“Some of my colleagues on the other side of the aisle have certainly also expressed a view about the need for legislation. I mean some of them come up to me privately offline and say, ‘You’re right, we need to do this legislatively, we need to put clear rules of the road in place. This is not the way to solve this problem,'” said Thune. “But very few of them are willing to say that publicly.”
Thune tried to buttress his argument of a need for new legislation with an article from the Los Angeles Times editorial board, which expressed disapproval of the FCC’s most recent decision, and showed support for net neutrality as well — just not the Democrats’ version of it.
He also cited a fact-check from The Washington Post, which judged a claim from the Senate Democrats — “If we don’t save net neutrality, you’ll get the Internet one word at a time” — with “Three Pinocchios,” meaning the publication deems it “mostly false” and includes “significant factual error and/or obvious contradictions.”
Republican Sen. James Lankford of Oklahoma views Democrats’ push as an attempt at a solution to which there is no problem. He argues how the internet has flourished under the same rules for years, before a prior FCC administration concocted lengthy regulations.
“For 20 years the internet functioned under a very clear set of rules. The Federal Trade Commission [FTC] had a set of rules for both content providers, and for the fiber, the internet service providers,” Lankford said on the floor during arguments. “Then two years ago the FCC … decided they wanted to regulate not the content and the internet service providers, just the internet service providers. So the FCC in an unprecedented ruling that had already gone to court multiple times and failed, grabbed the regulatory control from the FTC.”
Like Campbell’s aforementioned argument, Lankford also sees the issue as a cunning case of rent-seeking in which one larger industry seeks regulations over the other for a substantial advantage.
“Over the past two years, America has been drawn into a fight between two sets of mega-companies; Google and Facebook and Netflix are at war with AT&T and Comcast and all the major internet service providers,” said Lankford. “They’re fighting over their business … They’re literally arguing and saying we don’t want them to do what we do every single day, what Google does every day, what Facebook does every day. We don’t want internet service providers to filter out content when of late Facebook seems to put out every week a new release about how they’re filtering content from places that they don’t like.”
Democratic Sens. Elizabeth Warren of Massachusetts, Jeff Merkley of Oregon, Dick Durbin of Illinois, Richard Blumenthal of Connecticut, Schatz, and many others all spoke on behalf of the CRA resolution and its merits, arguing that their political counterparts are yet again just sticking up for big companies.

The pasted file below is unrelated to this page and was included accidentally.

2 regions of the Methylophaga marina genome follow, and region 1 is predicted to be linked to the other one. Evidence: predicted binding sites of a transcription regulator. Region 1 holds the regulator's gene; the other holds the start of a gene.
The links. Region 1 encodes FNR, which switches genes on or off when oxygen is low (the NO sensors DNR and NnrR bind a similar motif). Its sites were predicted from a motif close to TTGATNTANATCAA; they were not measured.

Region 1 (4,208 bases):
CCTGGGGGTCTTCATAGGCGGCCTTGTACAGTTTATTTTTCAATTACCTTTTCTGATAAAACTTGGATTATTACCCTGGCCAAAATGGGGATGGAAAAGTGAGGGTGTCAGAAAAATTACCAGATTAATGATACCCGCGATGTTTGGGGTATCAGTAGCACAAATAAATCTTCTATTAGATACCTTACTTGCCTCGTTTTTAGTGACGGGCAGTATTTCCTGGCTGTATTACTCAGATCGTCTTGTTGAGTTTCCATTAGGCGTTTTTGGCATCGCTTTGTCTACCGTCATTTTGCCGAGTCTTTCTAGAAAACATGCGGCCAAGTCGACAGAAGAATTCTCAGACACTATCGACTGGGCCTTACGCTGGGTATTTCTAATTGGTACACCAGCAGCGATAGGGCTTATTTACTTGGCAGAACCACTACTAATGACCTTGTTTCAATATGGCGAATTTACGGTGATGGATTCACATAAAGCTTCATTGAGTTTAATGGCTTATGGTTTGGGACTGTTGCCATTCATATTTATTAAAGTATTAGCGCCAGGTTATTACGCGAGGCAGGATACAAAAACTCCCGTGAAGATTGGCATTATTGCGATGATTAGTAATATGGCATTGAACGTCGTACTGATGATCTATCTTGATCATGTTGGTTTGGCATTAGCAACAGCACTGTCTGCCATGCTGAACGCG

“What was their [FCC] track? To allow discrimination on the internet by the type of user. To allow discrimination on the internet based on the type of business or the type of social content. To allow discrimination on the internet by the website. To allow discrimination by the type of platform by using iPhone or a desktop. To allow discrimination based on the software application, is it Safari or is it Google,” said Merkley. “Why is that? Because the [ISPs] can sell through that license to discriminate a fast lane to the rich and powerful while the rest of us are stuck in traffic.”
The Democrats and few Republicans have the support from at least one small business advocacy group.
“If that disastrous FCC move is not overturned, small employers could lose business because their websites might experience longer load times, or their sites could be blocked entirely from reaching consumers,” Small Business Majority Founder and CEO John Arensmeyer said in a statement. “The majority of small employers are worried about this scenario.”
As Merkely noted during one point of his speech, Democrats hope the same energy they have brought to the issue in the Senate can carry over into a battle in the House.
Murkowski and Kennedy were also the two Republicans to join Collins and the Democrats to push the motion to vote on the issue. (RELATED: States Are Pushing Their Own Versions Of Net Neutrality Laws While Congress Stalls On Ending Bureaucratic Back-And-Forth)
“The Internet was free and open before 2015, when the prior FCC buckled to political pressure from the White House and imposed utility-style regulation on the Internet,” FCC Chairman Ajit Pai said in a statement. “And it will continue to be free and open once the  Restoring Internet Freedom Order takes effect on June 11.”